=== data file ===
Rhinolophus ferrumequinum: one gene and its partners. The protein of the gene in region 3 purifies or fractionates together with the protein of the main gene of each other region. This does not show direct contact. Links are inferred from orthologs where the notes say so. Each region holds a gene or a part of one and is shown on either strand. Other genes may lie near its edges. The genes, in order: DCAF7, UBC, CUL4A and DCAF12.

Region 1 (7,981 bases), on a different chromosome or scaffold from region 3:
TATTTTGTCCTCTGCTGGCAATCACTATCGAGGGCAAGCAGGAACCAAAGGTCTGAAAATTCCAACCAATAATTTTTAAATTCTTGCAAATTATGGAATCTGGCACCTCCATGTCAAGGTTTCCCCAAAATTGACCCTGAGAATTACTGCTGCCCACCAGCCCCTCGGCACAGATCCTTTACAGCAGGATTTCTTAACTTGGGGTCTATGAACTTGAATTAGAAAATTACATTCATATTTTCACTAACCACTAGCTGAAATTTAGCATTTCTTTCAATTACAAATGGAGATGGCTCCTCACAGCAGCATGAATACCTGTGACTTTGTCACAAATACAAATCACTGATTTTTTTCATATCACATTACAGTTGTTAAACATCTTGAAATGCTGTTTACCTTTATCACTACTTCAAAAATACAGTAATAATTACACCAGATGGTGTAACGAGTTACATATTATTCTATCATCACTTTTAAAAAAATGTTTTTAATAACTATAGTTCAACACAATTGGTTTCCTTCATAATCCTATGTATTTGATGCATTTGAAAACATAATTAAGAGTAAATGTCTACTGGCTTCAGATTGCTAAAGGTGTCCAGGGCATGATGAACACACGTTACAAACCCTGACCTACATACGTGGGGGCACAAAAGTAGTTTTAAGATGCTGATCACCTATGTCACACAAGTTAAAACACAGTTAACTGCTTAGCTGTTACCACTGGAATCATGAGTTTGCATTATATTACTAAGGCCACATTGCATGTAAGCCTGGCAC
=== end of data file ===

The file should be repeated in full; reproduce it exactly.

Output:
Rhinolophus ferrumequinum: one gene and its partners. The protein of the gene in region 3 purifies or fractionates together with the protein of the main gene of each other region. This does not show direct contact. Links are inferred from orthologs where the notes say so. Each region holds a gene or a part of one and is shown on either strand. Other genes may lie near its edges. The genes, in order: DCAF7, UBC, CUL4A and DCAF12.

Region 1 (7,981 bases), on a different chromosome or scaffold from region 3:
TATTTTGTCCTCTGCTGGCAATCACTATCGAGGGCAAGCAGGAACCAAAGGTCTGAAAATTCCAACCAATAATTTTTAAATTCTTGCAAATTATGGAATCTGGCACCTCCATGTCAAGGTTTCCCCAAAATTGACCCTGAGAATTACTGCTGCCCACCAGCCCCTCGGCACAGATCCTTTACAGCAGGATTTCTTAACTTGGGGTCTATGAACTTGAATTAGAAAATTACATTCATATTTTCACTAACCACTAGCTGAAATTTAGCATTTCTTTCAATTACAAATGGAGATGGCTCCTCACAGCAGCATGAATACCTGTGACTTTGTCACAAATACAAATCACTGATTTTTTTCATATCACATTACAGTTGTTAAACATCTTGAAATGCTGTTTACCTTTATCACTACTTCAAAAATACAGTAATAATTACACCAGATGGTGTAACGAGTTACATATTATTCTATCATCACTTTTAAAAAAATGTTTTTAATAACTATAGTTCAACACAATTGGTTTCCTTCATAATCCTATGTATTTGATGCATTTGAAAACATAATTAAGAGTAAATGTCTACTGGCTTCAGATTGCTAAAGGTGTCCAGGGCATGATGAACACACGTTACAAACCCTGACCTACATACGTGGGGGCACAAAAGTAGTTTTAAGATGCTGATCACCTATGTCACACAAGTTAAAACACAGTTAACTGCTTAGCTGTTACCACTGGAATCATGAGTTTGCATTATATTACTAAGGCCACATTGCATGTAAGCCTGGCAC